The human race is all but extinct after a war with Partials—engineered organic beings identical to humans—has decimated the population. Reduced to only tens of thousands by RM, a weaponized virus to which only a fraction of humanity is immune, the survivors in North America have huddled together on Long Island while the Partials have mysteriously retreated. The threat of the Partials is still imminent, but, worse, no baby has been born immune to RM in more than a decade. Our time is running out. Kira, a sixteen-year-old medic-in-training, is on the front lines of this battle, seeing RM ravage the community while mandatory pregnancy laws have pushed what’s left of humanity to the brink of civil war, and she’s not content to stand by and watch. But as she makes a desperate decision to save the last of her race, she will find that the survival of humans and Partials alike rests in her attempts to uncover the connections between them—connections that humanity has forgotten, or perhaps never even knew were there.


Ship Breaker by Paolo Bacigalupi
A gritty, high-stakes adventure set in a futuristic world where oil is scarce, but loyalty is scarcer. In America’s Gulf Coast region, grounded oil tankers are being broken down for parts by crews of young people. Nailer, a teenage boy, works the light crew, scavenging for copper wiring just to make quota-and hopefully live to see another day. But when, by luck or by chance, he discovers an exquisite clipper ship beached during a recent hurricane, Nailer faces the most important decision of his life: Strip the ship for all it’s worth or rescue its lone survivor, a beautiful and wealthy girl who could lead him to a better life….In this powerful novel, Paolo Bacigalupi delivers a thrilling, fast-paced adventure set in a vivid and raw, uncertain future.


Across the Universe by Beth Revis
A love out of time. A spaceship built of secrets and murder. Seventeen-year-old Amy joins her parents as frozen cargo aboard the vast spaceship Godspeed and expects to awaken on a new planet, three hundred years in the future. Never could she have known that her frozen slumber would come to an end fifty years too soon and that she would be thrust into the brave new world of a spaceship that lives by its own rules. Amy quickly realizes that her awakening was no mere computer malfunction. Someone-one of the few thousand inhabitants of the spaceship-tried to kill her. And if Amy doesn’t do something soon, her parents will be next. Now Amy must race to unlock Godspeed’s hidden secrets. But out of her list of murder suspects, there’s only one who matters: Elder, the future leader of the ship and the love she could never have seen coming.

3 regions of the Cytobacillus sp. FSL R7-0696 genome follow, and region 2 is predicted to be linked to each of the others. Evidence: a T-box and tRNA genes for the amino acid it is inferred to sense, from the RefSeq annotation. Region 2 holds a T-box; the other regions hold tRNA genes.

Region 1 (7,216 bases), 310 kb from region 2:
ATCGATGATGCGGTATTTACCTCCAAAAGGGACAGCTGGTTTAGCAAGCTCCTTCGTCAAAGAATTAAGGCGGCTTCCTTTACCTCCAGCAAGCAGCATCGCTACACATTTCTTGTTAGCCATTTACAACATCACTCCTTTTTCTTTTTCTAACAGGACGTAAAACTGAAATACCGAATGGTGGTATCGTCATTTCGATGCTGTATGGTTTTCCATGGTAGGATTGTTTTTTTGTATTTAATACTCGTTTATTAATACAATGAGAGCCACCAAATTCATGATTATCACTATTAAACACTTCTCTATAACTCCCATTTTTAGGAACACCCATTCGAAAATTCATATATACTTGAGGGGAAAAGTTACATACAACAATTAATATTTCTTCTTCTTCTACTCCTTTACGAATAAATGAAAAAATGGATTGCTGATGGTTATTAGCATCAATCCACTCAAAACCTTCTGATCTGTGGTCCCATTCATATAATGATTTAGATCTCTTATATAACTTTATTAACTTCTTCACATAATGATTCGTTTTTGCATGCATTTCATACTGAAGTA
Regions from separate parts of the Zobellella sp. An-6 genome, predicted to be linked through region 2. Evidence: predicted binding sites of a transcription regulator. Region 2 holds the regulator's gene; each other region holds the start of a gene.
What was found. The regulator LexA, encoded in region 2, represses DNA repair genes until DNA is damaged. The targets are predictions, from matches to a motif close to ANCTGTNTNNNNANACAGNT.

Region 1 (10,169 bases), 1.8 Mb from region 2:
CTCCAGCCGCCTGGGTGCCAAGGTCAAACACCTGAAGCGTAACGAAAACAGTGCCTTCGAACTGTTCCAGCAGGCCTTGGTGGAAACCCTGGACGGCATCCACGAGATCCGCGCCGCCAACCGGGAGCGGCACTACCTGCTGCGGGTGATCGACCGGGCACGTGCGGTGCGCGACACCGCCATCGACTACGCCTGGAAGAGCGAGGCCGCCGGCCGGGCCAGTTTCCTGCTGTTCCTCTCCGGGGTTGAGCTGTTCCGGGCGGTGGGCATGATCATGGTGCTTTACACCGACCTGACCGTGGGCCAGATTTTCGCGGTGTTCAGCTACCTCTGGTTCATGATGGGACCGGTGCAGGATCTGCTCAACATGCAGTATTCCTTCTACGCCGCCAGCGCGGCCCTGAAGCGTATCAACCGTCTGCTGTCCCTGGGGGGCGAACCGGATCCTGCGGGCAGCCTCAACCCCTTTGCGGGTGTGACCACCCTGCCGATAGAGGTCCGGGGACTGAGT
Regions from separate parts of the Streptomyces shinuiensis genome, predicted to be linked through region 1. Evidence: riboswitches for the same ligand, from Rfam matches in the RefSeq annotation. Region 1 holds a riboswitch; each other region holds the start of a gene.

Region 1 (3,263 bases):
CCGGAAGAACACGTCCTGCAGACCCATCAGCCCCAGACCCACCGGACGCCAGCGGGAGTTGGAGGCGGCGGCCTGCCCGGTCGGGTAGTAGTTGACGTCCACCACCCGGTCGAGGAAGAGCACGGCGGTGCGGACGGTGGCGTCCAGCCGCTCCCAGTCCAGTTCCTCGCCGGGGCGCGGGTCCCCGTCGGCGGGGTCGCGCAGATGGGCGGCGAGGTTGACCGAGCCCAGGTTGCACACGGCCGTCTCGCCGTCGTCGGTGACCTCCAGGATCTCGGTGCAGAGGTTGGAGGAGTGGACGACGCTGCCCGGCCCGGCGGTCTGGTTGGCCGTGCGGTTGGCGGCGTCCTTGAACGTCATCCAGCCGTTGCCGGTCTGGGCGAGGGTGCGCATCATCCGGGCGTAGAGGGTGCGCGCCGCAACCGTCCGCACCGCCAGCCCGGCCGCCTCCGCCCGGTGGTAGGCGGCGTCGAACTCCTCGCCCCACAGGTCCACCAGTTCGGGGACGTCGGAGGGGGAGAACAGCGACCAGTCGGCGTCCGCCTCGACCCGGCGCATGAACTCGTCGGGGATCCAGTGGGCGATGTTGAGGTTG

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 Remember, if you have any books on your list that you think we should know about, please be sure to add the title and author in the comments below.

This entry was posted in Books and Literature, Fantasy, Horror, Science Fiction, Uncategorized, Young Adult Literature. Bookmark the permalink.

2 Responses to Summer Reading for 2012

  1. Redhead says:

    arrggg, thanks for making my book list blow up! again! 😀

    I really want to read the Brin, the Valente, that Weird Vandermeer thing, and about a half dozen other books on your list.

    • 🙂 I wish there were more time for reading. Too many good books; not nearly enough time!
      I ordered Brin’s EXISTENCE for my Kindle…..and then left my Kindle at work. Sad. No reading this weekend.